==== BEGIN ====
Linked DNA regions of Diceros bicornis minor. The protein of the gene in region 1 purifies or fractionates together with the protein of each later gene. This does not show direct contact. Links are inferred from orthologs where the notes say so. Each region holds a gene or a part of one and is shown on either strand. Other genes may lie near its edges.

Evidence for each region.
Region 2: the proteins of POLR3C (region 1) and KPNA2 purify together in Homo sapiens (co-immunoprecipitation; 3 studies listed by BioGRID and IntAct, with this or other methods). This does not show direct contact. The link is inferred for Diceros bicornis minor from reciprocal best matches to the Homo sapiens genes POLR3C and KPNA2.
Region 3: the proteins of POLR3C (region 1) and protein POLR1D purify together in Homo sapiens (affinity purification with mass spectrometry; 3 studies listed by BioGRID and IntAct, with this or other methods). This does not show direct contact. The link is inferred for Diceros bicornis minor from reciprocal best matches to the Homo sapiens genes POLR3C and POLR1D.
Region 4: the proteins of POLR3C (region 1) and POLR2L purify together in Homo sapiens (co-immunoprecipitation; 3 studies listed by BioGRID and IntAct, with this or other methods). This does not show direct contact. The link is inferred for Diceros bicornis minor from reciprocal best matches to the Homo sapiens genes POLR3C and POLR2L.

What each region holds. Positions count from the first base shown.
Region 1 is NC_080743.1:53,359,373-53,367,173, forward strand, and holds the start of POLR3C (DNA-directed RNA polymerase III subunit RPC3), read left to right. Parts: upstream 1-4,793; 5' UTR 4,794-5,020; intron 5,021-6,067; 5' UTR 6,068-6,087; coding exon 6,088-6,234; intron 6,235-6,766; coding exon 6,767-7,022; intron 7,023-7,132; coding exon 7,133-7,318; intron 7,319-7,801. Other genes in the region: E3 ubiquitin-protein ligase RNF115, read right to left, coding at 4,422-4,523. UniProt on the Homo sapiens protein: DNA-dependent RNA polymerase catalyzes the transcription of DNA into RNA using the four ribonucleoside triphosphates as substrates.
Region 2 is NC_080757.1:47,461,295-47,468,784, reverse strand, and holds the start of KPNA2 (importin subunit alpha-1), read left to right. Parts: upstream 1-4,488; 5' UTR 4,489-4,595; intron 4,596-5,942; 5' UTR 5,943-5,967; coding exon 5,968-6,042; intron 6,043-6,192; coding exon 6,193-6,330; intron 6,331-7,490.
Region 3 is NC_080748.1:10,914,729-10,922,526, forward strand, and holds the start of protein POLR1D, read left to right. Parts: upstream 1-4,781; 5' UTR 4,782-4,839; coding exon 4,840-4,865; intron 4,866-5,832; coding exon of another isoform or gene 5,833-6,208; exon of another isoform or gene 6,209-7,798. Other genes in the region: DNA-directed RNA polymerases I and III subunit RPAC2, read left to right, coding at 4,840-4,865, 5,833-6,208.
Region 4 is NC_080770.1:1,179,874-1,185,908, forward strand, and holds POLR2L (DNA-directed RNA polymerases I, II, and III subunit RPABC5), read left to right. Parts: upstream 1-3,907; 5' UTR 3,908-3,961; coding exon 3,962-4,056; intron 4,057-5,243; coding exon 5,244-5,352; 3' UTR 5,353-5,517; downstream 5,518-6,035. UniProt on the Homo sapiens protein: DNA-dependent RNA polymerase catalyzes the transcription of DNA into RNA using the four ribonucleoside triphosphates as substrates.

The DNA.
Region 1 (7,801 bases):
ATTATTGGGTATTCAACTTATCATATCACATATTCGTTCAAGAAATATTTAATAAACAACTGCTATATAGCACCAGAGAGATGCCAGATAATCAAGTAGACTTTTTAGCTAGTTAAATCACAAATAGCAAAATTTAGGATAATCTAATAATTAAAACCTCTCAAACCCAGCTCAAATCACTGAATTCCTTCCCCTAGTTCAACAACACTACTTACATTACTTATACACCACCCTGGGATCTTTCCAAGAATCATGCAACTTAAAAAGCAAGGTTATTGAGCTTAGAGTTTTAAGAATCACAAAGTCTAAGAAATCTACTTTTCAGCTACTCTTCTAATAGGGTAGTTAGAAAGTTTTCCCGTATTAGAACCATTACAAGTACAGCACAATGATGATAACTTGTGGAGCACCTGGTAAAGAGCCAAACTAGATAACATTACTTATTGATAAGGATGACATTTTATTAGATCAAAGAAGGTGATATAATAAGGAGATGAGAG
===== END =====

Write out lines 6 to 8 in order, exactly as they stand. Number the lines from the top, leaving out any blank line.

What each region holds. Positions count from the first base shown.
Region 1 is NC_080743.1:53,359,373-53,367,173, forward strand, and holds the start of POLR3C (DNA-directed RNA polymerase III subunit RPC3), read left to right. Parts: upstream 1-4,793; 5' UTR 4,794-5,020; intron 5,021-6,067; 5' UTR 6,068-6,087; coding exon 6,088-6,234; intron 6,235-6,766; coding exon 6,767-7,022; intron 7,023-7,132; coding exon 7,133-7,318; intron 7,319-7,801. Other genes in the region: E3 ubiquitin-protein ligase RNF115, read right to left, coding at 4,422-4,523. UniProt on the Homo sapiens protein: DNA-dependent RNA polymerase catalyzes the transcription of DNA into RNA using the four ribonucleoside triphosphates as substrates.
Region 2 is NC_080757.1:47,461,295-47,468,784, reverse strand, and holds the start of KPNA2 (importin subunit alpha-1), read left to right. Parts: upstream 1-4,488; 5' UTR 4,489-4,595; intron 4,596-5,942; 5' UTR 5,943-5,967; coding exon 5,968-6,042; intron 6,043-6,192; coding exon 6,193-6,330; intron 6,331-7,490.